I never had children and was excited when my siblings became parents. But as my nieces and nephews become teenagers, they seem busy with their own lives. I don't know what to do to get closer, other than friending them on Facebook. Do you think having relationships with their aunts and uncles matters to kids?
I absolutely love this question, because it speaks to one of the most fundamental beliefs I have about parenting: Children are meant to be raised in a village or tribe.
It's not easy being a kid in today's world. While it's true that growing children have always had to deal with peer pressure, family challenges and complex social lives, today's youngsters are also having to navigate exposure to alcohol and drugs at ever younger ages, highly sexualized media messages and the influence of a digital world that none of us quite know how to manage.
As youngsters grow up, they may be unwilling to turn to their parents as they navigate the minefield of adolescence, especially if they think Mom or Dad will react angrily if they reveal something upsetting. So who do children look to for advice? Their friends. And while there are certainly times that it's great to have a buddy to vent to about your latest heartbreak or the stress of finals, youngsters need the counsel of wise adults when the going gets tough.
Here are some suggestions for deepening the connection you have with your nieces and nephews, both as a cheerleader who celebrates their successes and as a trusted confidante they can turn to when they need the sound advice of a caring adult.
• Spend time with your nieces and nephews. Even if they seem busy, most kids (heck, most adults!) find it enormously flattering when someone shows interest in getting to know them better. Whether it's asking your outdoorsy niece to go for a hike or inviting your nephew to join you for some live music, if you extend an invitation to do something they enjoy, you'll probably get a "Sure, I'd love to!"
• Stay in touch. Skype, Facebook, texting and emails are all ways to let your nieces and nephews know that you're thinking of them. It can make a world of difference to a youngster to know that a beloved aunt or uncle cares enough to send a "Hi, how ya doing?" text message. You'll never know if your thoughts of kindness might arrive just as they're dealing with something difficult.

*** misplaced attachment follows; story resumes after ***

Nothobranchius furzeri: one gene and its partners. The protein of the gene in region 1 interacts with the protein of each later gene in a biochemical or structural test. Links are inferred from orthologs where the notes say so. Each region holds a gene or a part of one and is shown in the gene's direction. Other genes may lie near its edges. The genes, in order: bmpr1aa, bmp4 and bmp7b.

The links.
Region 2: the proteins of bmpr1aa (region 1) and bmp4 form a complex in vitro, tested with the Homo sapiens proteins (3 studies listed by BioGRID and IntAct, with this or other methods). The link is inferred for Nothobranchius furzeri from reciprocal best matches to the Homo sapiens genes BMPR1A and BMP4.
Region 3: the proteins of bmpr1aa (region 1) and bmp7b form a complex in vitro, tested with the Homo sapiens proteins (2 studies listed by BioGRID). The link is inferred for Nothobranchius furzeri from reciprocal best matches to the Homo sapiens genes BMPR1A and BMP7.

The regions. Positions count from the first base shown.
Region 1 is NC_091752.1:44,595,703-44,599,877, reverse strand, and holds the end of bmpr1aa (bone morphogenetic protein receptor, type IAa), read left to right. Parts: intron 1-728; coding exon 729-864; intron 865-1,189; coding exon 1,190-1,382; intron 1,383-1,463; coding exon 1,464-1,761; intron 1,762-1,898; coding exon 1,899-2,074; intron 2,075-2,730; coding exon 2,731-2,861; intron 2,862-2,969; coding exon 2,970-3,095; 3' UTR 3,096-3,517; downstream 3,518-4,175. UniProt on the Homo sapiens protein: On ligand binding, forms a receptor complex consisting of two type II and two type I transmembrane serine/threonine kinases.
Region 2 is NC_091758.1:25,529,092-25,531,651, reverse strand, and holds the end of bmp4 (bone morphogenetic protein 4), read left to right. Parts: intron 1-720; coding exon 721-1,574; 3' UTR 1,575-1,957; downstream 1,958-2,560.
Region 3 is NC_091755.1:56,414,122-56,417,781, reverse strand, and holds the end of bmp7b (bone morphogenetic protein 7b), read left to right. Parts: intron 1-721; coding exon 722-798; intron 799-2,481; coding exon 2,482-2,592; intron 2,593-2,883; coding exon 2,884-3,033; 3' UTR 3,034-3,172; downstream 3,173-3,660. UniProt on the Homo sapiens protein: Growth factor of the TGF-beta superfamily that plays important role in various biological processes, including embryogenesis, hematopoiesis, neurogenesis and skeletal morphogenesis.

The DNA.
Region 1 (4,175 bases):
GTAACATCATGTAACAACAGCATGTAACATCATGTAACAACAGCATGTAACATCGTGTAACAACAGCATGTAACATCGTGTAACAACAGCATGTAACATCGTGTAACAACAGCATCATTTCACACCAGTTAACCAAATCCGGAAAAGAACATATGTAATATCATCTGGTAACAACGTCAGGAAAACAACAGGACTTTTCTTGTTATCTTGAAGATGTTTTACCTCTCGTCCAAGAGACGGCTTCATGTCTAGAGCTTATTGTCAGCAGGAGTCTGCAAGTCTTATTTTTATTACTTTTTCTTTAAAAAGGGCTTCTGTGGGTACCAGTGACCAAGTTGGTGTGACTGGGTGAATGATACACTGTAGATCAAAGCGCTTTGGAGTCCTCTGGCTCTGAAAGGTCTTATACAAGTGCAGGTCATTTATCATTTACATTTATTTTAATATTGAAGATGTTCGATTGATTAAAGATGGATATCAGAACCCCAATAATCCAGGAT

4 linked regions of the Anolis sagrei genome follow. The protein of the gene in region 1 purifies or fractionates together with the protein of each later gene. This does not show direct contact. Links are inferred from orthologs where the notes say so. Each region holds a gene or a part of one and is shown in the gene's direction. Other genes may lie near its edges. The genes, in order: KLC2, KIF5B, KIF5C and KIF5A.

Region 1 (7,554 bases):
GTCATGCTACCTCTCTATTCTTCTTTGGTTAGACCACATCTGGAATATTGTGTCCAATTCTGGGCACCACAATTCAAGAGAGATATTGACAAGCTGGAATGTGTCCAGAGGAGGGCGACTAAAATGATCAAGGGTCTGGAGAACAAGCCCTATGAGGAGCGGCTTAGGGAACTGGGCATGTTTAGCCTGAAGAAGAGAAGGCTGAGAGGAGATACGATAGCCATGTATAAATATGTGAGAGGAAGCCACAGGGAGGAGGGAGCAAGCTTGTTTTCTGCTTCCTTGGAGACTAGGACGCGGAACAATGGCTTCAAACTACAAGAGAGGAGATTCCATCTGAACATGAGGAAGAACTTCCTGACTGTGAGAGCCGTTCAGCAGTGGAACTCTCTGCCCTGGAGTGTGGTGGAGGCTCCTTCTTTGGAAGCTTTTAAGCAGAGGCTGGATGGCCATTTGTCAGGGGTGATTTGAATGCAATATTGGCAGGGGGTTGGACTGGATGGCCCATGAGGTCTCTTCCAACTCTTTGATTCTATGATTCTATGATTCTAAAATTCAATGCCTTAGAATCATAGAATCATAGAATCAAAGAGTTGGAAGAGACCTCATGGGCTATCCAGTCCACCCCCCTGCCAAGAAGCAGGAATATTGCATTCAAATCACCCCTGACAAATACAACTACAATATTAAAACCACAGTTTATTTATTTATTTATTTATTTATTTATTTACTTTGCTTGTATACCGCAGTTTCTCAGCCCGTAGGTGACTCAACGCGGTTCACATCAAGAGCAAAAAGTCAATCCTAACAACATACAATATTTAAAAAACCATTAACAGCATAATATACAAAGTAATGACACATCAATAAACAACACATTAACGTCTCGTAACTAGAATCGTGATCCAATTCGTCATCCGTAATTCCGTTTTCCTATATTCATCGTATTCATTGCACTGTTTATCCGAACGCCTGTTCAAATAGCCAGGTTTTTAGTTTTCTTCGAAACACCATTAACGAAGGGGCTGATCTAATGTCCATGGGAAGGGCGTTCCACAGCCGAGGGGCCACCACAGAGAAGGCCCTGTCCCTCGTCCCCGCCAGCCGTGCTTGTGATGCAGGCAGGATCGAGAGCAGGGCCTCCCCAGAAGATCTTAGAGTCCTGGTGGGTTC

• Offer to help with school work. If you have an area of expertise that one of your nieces or nephews needs help with, let them know you'd love to give them a hand. Better yet, combine an afternoon of tutoring with a meal that the two of you cook up together and you will have created a memorable experience that will nourish them physically, emotionally and intellectually.
If you're a parent and don't have dependable relatives who can take your kids under their wing now and then, make a point of expanding your tribe to include trustworthy adults who can become unofficial aunties and uncles to your children.
The operative word, of course, being trustworthy. We're all sadly aware of instances where a relative, coach or friendly neighbor has fostered a connection with a youngster in order to establish an inappropriate, harmful relationship. Listen to your instincts and do your homework before giving any adult access to your children. But don't let fear keep your kids from having relationships with genuinely upstanding, responsible adults.
When I was growing up, I was fortunate to have a beloved family friend, Lillie, who offered me priceless wisdom and guidance when I was reluctant to turn to my parents. Her influence remains an integral part of what has been best about my life. And I have to admit, as much as I love it when my son confides in me, I take great comfort in the fact that he has close relationships with his uncles, aunts and adult family friends.
I hope you find a way to be the loving Auntie you imagined you would be when your siblings had children. You will no doubt be enriching the lives of your nieces and nephews, and they will surely enrich yours, as well.
Do you have a question for the Parent Coach? Send it to firstname.lastname@example.org and you could be featured in an upcoming column!